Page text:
Location
Interior British Columbia
I have run Hardinge and Myford in my home workshop. The Myford even new is not in the same class as the Hardinge, yes there is no backgear or gap in the bed but there is no comparison in stiffness, try parting off.
the ideal is to have a larger machine as well.
I agree fully. My point was, that comparing Myford to Atlas, was high order foolishness.

I had the pleasure of running a Schaublin 150, in one of the shops I worked in. An amazing machine tool by about any standards. Should I win a lottery, I'll own one! Meantime, I am pretty happy with my Myford, as worn as it is, as it has helped me to be able to repair a great number of minor little projects along the way, and is quite a serviceable, though small, lathe.

Myford is =/=to a Hardinge! Myford =/=Atlas too, in the other direction.
 

trevj

Titanium
Joined
May 17, 2005
Location
Interior British Columbia
HLVH, South Bend, Atlas, Shaulblin, 10EE, Myford, Take your blinders off guys the best small lathe by far is the Holbrook C13. The carriage on this 30" center distance lathe is 26" wide. The bed is 12" front to back, it cuts any thread without any change gears, just move the lever. It is the stiffest lathe I have ever used, part off whatever you want it will not chatter. It weighs over 4000 lbs! More than 4 SB "heavy " 10s. If you have never used one you don't know what you are missing. I have used all the lathes listed except a Shaublin so I have a pretty good idea what I am talking about,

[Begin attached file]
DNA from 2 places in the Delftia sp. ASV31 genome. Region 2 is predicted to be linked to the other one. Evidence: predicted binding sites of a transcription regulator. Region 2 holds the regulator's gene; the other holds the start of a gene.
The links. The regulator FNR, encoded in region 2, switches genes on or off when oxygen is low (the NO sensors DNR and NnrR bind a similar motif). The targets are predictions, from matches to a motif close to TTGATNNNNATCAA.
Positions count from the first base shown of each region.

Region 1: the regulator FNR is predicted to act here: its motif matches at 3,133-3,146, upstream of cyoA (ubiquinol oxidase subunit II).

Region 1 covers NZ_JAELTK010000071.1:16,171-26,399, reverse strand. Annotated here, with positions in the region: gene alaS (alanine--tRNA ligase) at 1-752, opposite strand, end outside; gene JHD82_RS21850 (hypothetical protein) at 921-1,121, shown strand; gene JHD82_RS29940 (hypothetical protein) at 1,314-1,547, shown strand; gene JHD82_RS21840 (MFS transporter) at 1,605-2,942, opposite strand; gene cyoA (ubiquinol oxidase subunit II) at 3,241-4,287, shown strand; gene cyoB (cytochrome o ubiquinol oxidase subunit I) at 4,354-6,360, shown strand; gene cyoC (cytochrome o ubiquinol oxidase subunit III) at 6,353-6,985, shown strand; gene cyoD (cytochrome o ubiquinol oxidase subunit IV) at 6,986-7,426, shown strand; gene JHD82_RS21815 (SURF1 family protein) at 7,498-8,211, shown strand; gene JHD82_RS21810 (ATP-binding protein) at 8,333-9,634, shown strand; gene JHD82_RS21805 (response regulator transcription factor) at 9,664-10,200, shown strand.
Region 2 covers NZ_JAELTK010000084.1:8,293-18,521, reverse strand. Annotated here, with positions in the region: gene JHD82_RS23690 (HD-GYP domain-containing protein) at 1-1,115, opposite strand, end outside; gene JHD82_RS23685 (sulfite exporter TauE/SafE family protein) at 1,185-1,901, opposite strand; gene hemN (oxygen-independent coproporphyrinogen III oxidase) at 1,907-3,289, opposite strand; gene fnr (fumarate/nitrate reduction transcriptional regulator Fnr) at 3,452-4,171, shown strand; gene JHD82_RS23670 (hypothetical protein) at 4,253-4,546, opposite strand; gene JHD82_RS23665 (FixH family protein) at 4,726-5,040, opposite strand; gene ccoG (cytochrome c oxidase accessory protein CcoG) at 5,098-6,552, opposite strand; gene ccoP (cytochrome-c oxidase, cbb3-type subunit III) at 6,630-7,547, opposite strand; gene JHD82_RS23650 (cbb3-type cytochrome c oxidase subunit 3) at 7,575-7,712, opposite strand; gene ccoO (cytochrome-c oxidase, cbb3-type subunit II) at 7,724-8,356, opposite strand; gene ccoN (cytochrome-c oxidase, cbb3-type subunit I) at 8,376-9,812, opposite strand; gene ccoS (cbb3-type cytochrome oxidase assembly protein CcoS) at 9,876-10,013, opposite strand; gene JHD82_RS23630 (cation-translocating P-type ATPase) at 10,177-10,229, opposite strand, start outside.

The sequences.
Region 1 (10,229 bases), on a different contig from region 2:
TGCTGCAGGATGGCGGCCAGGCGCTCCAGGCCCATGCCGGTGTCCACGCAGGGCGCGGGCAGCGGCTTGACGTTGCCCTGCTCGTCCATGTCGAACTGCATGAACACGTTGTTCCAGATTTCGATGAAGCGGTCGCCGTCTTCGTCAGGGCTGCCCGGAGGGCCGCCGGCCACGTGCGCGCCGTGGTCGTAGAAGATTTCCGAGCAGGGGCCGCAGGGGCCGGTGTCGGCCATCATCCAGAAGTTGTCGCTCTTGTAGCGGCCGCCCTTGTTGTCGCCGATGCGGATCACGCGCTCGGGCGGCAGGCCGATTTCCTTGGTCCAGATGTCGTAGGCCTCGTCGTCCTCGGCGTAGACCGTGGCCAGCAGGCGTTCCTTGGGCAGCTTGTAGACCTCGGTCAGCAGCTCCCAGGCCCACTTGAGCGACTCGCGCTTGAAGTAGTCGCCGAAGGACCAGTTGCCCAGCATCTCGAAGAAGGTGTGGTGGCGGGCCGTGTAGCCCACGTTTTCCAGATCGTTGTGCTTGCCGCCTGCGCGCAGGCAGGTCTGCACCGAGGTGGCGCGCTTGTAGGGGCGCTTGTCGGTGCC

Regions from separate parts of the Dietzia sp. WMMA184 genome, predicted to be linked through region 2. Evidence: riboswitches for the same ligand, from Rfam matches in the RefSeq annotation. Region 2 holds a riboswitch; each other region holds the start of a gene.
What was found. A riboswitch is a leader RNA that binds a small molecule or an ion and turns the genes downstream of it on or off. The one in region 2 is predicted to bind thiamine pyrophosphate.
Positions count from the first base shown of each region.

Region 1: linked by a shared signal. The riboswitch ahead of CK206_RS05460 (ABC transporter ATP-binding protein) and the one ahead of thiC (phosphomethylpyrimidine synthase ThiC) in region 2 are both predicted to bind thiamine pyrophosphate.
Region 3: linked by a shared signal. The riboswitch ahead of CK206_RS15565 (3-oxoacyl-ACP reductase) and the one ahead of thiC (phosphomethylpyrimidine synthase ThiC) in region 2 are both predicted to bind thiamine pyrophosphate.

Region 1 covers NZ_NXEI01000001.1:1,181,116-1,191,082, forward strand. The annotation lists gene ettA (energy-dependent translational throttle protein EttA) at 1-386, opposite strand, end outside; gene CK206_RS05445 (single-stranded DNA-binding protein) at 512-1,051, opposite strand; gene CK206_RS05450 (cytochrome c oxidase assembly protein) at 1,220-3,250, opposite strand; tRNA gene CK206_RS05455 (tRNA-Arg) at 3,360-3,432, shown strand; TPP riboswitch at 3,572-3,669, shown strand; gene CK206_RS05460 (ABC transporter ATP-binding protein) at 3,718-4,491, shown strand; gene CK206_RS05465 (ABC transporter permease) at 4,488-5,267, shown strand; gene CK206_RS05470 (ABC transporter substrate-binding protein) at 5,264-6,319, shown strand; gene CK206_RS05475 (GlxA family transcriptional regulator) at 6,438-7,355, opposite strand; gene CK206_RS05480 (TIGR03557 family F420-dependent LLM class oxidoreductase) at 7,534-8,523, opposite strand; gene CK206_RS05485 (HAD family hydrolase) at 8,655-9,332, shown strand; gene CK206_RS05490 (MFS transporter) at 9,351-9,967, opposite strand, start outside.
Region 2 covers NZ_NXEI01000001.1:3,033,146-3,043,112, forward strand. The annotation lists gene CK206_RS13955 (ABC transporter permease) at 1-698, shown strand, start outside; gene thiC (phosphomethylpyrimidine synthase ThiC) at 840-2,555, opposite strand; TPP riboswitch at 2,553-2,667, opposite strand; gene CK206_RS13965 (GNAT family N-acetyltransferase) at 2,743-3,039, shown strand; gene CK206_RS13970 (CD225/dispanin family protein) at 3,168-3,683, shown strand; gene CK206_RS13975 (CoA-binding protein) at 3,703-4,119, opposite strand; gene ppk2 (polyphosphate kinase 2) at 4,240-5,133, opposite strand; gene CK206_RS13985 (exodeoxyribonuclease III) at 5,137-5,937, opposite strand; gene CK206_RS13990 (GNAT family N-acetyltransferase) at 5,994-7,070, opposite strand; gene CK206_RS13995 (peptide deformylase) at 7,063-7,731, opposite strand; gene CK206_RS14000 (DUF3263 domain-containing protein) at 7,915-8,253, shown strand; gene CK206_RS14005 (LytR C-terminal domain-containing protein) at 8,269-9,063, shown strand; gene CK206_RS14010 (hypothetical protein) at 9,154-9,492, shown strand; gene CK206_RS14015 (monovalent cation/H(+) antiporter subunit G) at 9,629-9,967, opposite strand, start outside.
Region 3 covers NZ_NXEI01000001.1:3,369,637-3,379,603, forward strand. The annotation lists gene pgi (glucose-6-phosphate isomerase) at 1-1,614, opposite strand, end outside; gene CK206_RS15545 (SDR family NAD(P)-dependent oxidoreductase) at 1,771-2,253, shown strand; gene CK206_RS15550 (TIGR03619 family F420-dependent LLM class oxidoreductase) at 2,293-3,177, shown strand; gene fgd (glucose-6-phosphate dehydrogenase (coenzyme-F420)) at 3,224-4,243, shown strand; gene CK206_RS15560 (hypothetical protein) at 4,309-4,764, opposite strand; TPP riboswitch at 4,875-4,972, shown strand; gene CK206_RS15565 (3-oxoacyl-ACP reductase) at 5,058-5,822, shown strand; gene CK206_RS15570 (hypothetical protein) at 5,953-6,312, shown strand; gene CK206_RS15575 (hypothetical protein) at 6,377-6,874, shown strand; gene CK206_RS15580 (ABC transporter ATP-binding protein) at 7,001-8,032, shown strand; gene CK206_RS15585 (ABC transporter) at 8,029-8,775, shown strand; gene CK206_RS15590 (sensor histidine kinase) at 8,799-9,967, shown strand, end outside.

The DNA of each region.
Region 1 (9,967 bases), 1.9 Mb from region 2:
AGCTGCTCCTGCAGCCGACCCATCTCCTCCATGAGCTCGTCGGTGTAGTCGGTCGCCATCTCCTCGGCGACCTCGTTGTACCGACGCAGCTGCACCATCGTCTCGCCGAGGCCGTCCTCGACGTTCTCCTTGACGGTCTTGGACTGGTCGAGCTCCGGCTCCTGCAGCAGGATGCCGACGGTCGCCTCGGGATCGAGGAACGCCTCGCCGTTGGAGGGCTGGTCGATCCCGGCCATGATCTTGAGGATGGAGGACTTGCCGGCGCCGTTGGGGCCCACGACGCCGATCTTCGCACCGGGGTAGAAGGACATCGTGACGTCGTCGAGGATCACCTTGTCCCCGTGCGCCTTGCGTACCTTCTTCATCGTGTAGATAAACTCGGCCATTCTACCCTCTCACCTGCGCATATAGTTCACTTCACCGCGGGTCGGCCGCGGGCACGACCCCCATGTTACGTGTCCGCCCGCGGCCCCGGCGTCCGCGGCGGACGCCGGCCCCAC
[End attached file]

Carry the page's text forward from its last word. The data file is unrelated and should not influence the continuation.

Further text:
Keep preaching gospel like that and soon enough, you won't be able to buy a Holbrook for love or money! LOL!
 

majohnson

Cast Iron
Joined
Jan 3, 2013
Location
Erie, CO
My introduction to HLV-H was by luck. There was one for sale, I bought it not even knowing how to turn it on. I had to replace some parts, but I had figured that out beforehand. It been an amazing machine, they have such a big advantage over lathes when it comes to threading. My next purchase for it will be Babin’s threading conversion. Since I do so much threading it will be a great addition.